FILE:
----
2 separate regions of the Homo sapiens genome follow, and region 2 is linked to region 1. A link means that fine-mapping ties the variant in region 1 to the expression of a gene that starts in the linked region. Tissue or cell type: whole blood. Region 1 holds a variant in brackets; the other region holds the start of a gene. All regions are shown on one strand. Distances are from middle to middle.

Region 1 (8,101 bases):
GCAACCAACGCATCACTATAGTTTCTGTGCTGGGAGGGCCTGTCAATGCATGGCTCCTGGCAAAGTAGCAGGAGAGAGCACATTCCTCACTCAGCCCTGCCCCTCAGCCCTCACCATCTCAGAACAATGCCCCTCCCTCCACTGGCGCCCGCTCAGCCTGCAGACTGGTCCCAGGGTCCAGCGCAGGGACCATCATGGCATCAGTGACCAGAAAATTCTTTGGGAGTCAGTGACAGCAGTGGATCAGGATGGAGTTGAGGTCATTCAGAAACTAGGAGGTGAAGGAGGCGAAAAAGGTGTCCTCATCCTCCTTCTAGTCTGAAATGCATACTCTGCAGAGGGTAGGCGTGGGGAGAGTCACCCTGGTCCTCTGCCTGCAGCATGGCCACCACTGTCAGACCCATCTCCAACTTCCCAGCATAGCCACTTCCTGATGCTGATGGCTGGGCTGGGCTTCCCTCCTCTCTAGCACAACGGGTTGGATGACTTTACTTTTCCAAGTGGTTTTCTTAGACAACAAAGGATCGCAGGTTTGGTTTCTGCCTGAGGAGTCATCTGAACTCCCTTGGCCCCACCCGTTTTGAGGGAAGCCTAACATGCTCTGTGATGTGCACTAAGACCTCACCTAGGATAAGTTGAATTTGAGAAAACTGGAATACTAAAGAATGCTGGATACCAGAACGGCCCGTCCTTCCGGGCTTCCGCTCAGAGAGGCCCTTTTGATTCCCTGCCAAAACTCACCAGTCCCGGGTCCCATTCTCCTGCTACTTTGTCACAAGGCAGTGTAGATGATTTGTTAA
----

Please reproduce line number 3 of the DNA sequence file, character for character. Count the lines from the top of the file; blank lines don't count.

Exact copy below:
GCAACCAACGCATCACTATAGTTTCTGTGCTGGGAGGGCCTGTCAATGCATGGCTCCTGGCAAAGTAGCAGGAGAGAGCACATTCCTCACTCAGCCCTGCCCCTCAGCCCTCACCATCTCAGAACAATGCCCCTCCCTCCACTGGCGCCCGCTCAGCCTGCAGACTGGTCCCAGGGTCCAGCGCAGGGACCATCATGGCATCAGTGACCAGAAAATTCTTTGGGAGTCAGTGACAGCAGTGGATCAGGATGGAGTTGAGGTCATTCAGAAACTAGGAGGTGAAGGAGGCGAAAAAGGTGTCCTCATCCTCCTTCTAGTCTGAAATGCATACTCTGCAGAGGGTAGGCGTGGGGAGAGTCACCCTGGTCCTCTGCCTGCAGCATGGCCACCACTGTCAGACCCATCTCCAACTTCCCAGCATAGCCACTTCCTGATGCTGATGGCTGGGCTGGGCTTCCCTCCTCTCTAGCACAACGGGTTGGATGACTTTACTTTTCCAAGTGGTTTTCTTAGACAACAAAGGATCGCAGGTTTGGTTTCTGCCTGAGGAGTCATCTGAACTCCCTTGGCCCCACCCGTTTTGAGGGAAGCCTAACATGCTCTGTGATGTGCACTAAGACCTCACCTAGGATAAGTTGAATTTGAGAAAACTGGAATACTAAAGAATGCTGGATACCAGAACGGCCCGTCCTTCCGGGCTTCCGCTCAGAGAGGCCCTTTTGATTCCCTGCCAAAACTCACCAGTCCCGGGTCCCATTCTCCTGCTACTTTGTCACAAGGCAGTGTAGATGATTTGTTAA